Inforbix $ errata, Autodesk Vault to the cloud

In my previous blog, I made an error on the pricing of Inforbix, which I have since corrected. I wanted to make sure you all have seen that correction. In the pricing example that was given, for a company of 100 persons, with 30 engineers, Vic Sanchez estimated that they might have 100K to 200K files to be indexed. The annual price for Inforbix for that size customer would be $10K to $15K. A great price range for the service provided. In fact one that is very compelling.

In the meantime it looks like Autodesk is planning to announce that their Vault will now be cloud hosted. I have no other details than some early teasers that were provided by Autodesk. It will be interesting to compare these offerings. I am planning on attending Autodesk University and will be there Monday through Wednesday, Nov 28-30. Say hello if you see me. I will report on this upon my return.

Thinking about Cloud possibilities

Cloud computing:

Think about what it means …
Freedom from IT concerns
Freedom from time zone dependencies
Unlimited storage sizes
Unlimited compute power.

Where could this be useful?

Data collaboration. In our company we can now upload and dowload larger docs with self imposed versioning. — result: faster simultaneous workflow.

Central site synchronization: not having a concern about the destination email being incorrectly used. Users always see which is the latest version.

Think about the possibilities for hi compute time calcs like simulation! Removing limits may allow much more advanced simulation AND more optimizations by the sim program.

Pricing will make a difference, but the prices we’ve seen so far appear far lower than local computing. For instance, take a look at Amazon EC2 pricing.

SolidWorks World Day 3 – Wowed by the cloud

4 Feb 2010: Yesterday, the final day of SWW, SolidWorks demonstrated portions of what’s in SW 2011, but it paled in comparison to what they revealed about PLM in the cloud, called SolidWorks PLM. Of course, with a 20 minute staged demo, only a glimmer of the capability can be seen. Perhaps even less really understood.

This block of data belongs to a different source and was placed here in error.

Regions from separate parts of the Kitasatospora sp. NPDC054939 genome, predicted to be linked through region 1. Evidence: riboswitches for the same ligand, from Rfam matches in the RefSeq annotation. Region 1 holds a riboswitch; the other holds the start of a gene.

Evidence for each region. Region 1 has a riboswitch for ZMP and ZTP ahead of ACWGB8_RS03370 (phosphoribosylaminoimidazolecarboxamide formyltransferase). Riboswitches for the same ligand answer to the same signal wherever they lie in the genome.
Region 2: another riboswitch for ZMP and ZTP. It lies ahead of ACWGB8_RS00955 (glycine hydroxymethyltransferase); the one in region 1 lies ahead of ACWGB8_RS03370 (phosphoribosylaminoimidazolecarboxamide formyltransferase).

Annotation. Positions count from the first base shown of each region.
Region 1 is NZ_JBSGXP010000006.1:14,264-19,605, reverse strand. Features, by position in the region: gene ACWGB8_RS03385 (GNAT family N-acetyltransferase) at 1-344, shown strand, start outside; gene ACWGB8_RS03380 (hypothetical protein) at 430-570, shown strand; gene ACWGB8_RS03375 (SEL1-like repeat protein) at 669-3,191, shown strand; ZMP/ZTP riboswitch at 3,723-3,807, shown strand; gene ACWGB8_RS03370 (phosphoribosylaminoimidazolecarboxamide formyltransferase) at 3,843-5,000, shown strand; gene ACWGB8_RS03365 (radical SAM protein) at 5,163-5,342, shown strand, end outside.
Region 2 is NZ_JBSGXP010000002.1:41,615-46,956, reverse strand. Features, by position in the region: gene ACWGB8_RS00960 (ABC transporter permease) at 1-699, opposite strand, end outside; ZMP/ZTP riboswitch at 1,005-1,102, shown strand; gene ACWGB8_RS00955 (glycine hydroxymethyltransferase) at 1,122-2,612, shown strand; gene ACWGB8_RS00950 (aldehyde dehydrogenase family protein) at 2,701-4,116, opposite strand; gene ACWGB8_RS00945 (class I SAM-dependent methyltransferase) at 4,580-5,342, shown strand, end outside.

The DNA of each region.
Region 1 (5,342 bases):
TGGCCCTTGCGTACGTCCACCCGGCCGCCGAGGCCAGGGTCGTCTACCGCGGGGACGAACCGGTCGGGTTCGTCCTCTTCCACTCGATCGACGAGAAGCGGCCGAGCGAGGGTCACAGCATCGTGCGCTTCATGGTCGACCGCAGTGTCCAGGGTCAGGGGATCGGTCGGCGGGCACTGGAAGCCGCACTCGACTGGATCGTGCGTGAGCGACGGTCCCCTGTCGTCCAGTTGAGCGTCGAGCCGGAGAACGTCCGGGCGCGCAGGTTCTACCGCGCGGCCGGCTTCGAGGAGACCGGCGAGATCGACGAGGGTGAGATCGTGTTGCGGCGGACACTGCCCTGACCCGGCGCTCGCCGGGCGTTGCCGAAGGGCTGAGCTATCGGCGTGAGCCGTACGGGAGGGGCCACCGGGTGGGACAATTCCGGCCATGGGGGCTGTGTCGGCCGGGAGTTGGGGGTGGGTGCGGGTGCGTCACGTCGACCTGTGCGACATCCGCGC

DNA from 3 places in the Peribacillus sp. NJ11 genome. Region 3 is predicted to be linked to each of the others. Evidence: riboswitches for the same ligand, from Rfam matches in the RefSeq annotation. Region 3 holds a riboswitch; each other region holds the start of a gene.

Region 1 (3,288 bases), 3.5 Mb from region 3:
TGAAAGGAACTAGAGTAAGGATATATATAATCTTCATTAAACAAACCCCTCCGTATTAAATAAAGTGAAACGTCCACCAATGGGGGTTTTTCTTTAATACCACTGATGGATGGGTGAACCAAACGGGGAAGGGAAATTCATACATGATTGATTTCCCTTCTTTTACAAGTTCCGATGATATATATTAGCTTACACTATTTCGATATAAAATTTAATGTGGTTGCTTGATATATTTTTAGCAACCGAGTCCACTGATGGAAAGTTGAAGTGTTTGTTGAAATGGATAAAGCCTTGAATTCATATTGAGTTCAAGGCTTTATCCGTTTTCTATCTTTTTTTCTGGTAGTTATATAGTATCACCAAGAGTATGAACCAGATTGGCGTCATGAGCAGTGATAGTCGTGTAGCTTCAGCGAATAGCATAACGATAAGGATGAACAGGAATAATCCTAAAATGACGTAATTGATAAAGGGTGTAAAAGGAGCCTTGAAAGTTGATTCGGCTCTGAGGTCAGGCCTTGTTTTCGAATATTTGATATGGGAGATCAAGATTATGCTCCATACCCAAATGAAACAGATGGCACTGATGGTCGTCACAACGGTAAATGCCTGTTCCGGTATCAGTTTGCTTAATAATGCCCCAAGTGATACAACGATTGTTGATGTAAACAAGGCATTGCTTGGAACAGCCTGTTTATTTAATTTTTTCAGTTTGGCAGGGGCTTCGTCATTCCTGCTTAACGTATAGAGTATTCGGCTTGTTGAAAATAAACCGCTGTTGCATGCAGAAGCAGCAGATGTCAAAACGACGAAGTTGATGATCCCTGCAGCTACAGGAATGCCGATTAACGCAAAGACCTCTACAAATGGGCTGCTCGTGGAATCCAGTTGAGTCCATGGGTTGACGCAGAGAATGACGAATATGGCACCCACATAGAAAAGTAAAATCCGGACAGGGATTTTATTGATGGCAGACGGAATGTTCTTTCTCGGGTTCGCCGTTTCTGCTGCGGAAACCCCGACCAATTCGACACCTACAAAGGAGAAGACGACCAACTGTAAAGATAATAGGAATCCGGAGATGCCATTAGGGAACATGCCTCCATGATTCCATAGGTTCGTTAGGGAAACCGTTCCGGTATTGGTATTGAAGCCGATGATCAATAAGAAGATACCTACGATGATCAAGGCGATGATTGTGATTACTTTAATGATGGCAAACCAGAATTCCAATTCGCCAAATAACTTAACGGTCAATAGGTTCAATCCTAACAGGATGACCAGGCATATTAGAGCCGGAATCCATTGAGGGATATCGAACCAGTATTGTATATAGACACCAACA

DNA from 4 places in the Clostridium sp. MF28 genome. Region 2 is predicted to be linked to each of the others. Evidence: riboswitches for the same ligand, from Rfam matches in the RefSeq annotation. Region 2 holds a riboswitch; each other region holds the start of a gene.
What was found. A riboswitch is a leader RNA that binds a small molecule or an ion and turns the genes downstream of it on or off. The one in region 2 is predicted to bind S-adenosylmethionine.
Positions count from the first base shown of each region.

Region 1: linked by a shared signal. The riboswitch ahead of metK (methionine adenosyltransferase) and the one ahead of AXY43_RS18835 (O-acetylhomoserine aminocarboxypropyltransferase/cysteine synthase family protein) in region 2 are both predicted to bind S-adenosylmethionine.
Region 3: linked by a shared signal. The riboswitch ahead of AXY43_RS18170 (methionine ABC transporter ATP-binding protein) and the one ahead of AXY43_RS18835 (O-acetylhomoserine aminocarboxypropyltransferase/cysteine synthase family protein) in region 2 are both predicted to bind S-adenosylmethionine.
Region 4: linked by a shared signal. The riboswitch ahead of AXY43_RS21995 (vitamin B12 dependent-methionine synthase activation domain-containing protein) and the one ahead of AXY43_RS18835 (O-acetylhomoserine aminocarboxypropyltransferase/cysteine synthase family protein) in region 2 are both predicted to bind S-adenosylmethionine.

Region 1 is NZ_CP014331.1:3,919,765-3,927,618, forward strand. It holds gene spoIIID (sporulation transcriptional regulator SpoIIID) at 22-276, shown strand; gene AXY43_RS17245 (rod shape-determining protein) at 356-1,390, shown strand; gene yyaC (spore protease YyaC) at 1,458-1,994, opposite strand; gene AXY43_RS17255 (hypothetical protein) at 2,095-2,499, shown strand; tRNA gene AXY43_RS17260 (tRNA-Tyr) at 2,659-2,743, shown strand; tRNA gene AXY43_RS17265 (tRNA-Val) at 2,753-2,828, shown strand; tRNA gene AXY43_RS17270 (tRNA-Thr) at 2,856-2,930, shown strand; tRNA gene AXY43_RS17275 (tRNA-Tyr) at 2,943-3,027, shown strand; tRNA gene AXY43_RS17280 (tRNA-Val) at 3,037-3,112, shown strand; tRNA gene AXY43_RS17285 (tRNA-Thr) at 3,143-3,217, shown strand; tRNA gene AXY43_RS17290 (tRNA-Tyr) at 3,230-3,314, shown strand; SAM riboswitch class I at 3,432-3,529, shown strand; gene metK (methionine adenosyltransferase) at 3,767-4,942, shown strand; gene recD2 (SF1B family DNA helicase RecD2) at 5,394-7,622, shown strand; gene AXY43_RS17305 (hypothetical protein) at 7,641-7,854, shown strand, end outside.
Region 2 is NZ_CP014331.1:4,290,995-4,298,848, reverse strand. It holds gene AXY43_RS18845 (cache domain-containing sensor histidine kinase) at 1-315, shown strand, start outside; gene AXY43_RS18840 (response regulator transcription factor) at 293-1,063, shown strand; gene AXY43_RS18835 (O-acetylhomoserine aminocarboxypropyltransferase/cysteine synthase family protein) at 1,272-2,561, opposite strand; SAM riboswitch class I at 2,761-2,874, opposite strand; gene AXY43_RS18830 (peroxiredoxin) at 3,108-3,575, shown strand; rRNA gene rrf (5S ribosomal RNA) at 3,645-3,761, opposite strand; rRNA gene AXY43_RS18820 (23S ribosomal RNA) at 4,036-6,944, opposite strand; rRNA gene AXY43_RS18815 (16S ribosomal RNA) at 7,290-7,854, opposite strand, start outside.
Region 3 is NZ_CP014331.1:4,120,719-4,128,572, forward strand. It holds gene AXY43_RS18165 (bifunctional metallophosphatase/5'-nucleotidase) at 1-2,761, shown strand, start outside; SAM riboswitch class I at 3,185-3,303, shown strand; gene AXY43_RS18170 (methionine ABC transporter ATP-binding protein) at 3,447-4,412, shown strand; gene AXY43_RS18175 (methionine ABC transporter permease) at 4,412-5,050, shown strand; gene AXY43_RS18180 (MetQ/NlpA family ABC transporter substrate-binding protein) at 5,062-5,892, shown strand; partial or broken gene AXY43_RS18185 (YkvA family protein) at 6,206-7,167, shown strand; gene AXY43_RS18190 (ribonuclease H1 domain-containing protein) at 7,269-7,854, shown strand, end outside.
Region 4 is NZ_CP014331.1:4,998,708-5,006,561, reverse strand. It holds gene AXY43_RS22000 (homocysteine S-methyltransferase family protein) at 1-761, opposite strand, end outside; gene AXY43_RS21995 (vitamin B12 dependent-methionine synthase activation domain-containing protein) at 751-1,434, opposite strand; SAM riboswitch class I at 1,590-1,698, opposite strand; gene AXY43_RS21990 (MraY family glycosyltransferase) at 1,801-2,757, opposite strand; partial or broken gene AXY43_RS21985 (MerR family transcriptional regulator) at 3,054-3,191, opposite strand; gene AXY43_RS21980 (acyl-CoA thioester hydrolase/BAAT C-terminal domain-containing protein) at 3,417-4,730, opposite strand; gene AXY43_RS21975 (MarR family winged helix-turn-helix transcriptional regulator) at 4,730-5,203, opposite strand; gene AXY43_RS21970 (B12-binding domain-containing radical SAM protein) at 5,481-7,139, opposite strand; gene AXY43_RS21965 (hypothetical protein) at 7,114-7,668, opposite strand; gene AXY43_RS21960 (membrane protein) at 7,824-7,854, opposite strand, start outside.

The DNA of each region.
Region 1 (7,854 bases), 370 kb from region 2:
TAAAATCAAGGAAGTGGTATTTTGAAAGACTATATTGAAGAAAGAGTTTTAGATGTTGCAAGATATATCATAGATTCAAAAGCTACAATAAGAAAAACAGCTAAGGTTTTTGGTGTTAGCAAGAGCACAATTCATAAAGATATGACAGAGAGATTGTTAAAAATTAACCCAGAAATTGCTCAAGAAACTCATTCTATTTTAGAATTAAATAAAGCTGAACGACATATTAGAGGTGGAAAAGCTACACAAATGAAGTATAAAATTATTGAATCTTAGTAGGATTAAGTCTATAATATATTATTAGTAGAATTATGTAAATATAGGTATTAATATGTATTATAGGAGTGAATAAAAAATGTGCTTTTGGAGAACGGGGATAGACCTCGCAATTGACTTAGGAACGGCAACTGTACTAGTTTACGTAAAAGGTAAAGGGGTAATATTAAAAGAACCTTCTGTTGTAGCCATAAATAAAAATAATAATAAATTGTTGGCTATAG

I expected this to be another boring demonstration of managing data files, only on a different source. It was anything but. SolidWorkshas gone way beyond just moving PDM data to a cloud operation. They have fundamentally re-thought how such a transition might impact day-to-day engineering collaboration.

In the demonstrated example of their Data Sharing application, based on Enovia V6, a user wanted to collaborate with others. He uploaded the model and shared it with others simply by adding their id’s to a list of users. The cloud app automatically updates revision numbers as required, captures typed comments and instructions, and manages all the messy communications allowing access to anyone with a web browser. Collaborators with SolidWorks can download the files onto their local PC’s and work at a faster speed, uploading when complete. In the event a collaborator does not have SolidWorks they can use 3DLive to view, examine the model history and it’s components, and use other aspects of 3Dlive.

For external users, a new feature of SolidWorks 2011, seems to play well with SolidWorks PLM. It allows defeaturing a model, while preserving key points such as attachments needed for supplier sharing without endangering the IP.

Such cloud collaboration simply means identifying another user and giving her access to the dataset; yielding instantaneous access and no need to install any apps.

SolidWorks hinted that additional PLM apps would be available (no timeframe), adding more function in the future. This got me to thinking about some possibilities. Why not introduce PLM apps sort of like iPhone apps. Charging users for each major function, yet enabling it in the cloud? How about a document creation app, or a functional requirements app, or some mini-simulation apps, or a supplier relations app?

I’ll soon post another blog on the 2011 enhancements demonstrated.